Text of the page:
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Lincoln Durham – The Shovel vs. the Howling Bones

januari 24th, 2012 at 19:41

Overwhelming debut.

Singer-guitarist’s Lincoln Durham’s first cd contains eleven songs. It is easy to categorize them as blues, but that would do Durham wrong.

Influences from country-blues are clearly present because of his many different, mostly old guitars, but his often swinging, logically rounded melodies mix a sizeable quantity of singer-songwriter through that. That is a long way away from the Texas State Youth Fiddle Championship, which he won when he was ten.

Durham is only accompanied by two different guitar players, among whom producer Ray Wylie Hubbard, while drummer Rick Richards firmly holds the songs together.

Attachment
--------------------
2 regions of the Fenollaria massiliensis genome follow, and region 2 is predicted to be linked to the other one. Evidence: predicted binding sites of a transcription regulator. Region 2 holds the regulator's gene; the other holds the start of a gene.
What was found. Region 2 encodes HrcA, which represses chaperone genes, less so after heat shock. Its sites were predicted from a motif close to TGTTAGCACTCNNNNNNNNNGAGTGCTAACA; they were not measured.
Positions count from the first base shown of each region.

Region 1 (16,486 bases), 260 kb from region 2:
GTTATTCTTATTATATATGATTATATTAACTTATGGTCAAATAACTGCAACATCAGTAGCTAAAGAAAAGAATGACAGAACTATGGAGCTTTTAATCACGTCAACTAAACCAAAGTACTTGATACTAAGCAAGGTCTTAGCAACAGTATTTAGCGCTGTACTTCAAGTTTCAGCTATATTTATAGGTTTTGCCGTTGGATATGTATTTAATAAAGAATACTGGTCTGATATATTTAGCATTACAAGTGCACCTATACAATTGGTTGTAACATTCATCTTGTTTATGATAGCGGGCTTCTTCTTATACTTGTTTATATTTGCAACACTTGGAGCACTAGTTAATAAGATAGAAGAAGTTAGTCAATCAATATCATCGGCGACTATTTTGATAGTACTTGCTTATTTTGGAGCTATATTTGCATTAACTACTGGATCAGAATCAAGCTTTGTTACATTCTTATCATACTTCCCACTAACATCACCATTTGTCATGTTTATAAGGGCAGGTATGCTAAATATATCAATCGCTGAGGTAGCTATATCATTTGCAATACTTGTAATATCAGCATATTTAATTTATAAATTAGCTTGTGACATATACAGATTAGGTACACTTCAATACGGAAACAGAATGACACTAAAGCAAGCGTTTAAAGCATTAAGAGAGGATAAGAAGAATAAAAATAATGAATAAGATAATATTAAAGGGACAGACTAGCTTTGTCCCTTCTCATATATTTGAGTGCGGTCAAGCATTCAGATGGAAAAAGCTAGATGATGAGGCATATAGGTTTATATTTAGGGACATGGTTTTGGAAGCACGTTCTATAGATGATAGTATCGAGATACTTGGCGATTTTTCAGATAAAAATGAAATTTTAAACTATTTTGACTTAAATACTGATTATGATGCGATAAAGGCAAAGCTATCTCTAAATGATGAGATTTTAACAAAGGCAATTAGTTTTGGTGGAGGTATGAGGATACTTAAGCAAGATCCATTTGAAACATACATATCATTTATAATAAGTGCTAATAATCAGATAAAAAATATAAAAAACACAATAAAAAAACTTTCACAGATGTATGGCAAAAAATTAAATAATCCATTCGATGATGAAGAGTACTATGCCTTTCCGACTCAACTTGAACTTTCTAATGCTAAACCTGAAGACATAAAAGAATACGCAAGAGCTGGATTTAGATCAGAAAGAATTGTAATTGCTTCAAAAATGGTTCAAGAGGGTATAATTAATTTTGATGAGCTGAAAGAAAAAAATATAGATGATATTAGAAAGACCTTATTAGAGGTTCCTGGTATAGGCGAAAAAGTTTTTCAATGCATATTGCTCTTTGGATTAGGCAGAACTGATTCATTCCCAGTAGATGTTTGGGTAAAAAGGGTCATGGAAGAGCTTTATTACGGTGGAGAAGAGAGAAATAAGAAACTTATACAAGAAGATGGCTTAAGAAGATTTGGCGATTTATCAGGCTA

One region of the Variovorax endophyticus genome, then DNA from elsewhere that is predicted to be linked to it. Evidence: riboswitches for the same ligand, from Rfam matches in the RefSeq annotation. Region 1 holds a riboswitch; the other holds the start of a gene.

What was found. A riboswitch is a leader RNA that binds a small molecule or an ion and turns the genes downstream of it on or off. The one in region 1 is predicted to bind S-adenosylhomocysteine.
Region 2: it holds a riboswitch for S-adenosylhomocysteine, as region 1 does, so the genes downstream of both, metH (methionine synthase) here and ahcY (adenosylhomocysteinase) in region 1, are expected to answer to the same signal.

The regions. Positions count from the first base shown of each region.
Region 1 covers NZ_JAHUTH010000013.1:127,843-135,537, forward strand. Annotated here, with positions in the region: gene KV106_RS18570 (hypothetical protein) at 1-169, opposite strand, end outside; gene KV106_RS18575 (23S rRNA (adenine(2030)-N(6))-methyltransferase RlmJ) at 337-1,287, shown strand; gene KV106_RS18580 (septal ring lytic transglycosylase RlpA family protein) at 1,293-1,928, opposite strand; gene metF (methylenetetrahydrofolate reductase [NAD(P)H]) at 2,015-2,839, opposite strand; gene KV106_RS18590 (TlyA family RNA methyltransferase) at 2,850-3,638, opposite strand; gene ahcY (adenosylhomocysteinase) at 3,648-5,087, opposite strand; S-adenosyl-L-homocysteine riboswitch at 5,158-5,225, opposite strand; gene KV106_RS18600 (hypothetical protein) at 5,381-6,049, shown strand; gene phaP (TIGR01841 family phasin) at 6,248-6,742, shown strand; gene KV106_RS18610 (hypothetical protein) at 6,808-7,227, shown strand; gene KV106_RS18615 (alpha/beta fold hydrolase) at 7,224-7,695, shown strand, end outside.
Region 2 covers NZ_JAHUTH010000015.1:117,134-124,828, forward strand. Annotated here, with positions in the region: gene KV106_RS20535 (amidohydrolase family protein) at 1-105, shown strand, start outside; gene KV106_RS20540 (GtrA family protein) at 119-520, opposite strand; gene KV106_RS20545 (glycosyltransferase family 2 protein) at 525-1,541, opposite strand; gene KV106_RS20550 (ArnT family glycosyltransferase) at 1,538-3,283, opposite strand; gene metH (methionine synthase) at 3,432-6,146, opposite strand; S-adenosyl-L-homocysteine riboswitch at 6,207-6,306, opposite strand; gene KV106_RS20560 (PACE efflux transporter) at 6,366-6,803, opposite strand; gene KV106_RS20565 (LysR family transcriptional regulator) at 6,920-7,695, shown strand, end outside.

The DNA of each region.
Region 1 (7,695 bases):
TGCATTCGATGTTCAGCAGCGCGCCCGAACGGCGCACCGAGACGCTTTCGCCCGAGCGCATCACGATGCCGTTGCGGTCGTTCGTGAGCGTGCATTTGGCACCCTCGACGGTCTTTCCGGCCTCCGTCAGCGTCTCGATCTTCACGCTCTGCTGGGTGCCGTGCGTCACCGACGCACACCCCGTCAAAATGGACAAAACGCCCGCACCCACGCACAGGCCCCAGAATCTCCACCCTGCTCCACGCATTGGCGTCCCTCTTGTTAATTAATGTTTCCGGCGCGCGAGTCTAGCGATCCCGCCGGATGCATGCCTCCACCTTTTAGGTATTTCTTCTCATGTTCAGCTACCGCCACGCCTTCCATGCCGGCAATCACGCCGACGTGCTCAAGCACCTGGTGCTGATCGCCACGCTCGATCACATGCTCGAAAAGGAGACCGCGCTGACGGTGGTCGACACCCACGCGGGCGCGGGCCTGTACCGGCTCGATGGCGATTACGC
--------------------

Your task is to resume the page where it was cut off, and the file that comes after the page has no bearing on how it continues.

That results in an intriguing combination: due to the contrast with the drums, Durham’s guitars take centre stage, all the more because of the fact that he plays semi-acoustics or slides with a lot of echo.

It results in a sound that is just as spacious as rich with a lot of room for ambiance. Only three times does he play more traditional electric guitars, which results in a fuller, more compact sound.

That soundscape makes Durham’s lyrics attract full attention. They are full of classical, allegorical symbols, but  develop into a highly personal secret language because of his obsessed vocals. He cannot only sing, but also sounds emotional from beginning to end.

Durham has travelled form venue to venue for a number of years and has polished his songs to what they are now: just as unpredictable as logically unfolding songs that compel you to listen to them.


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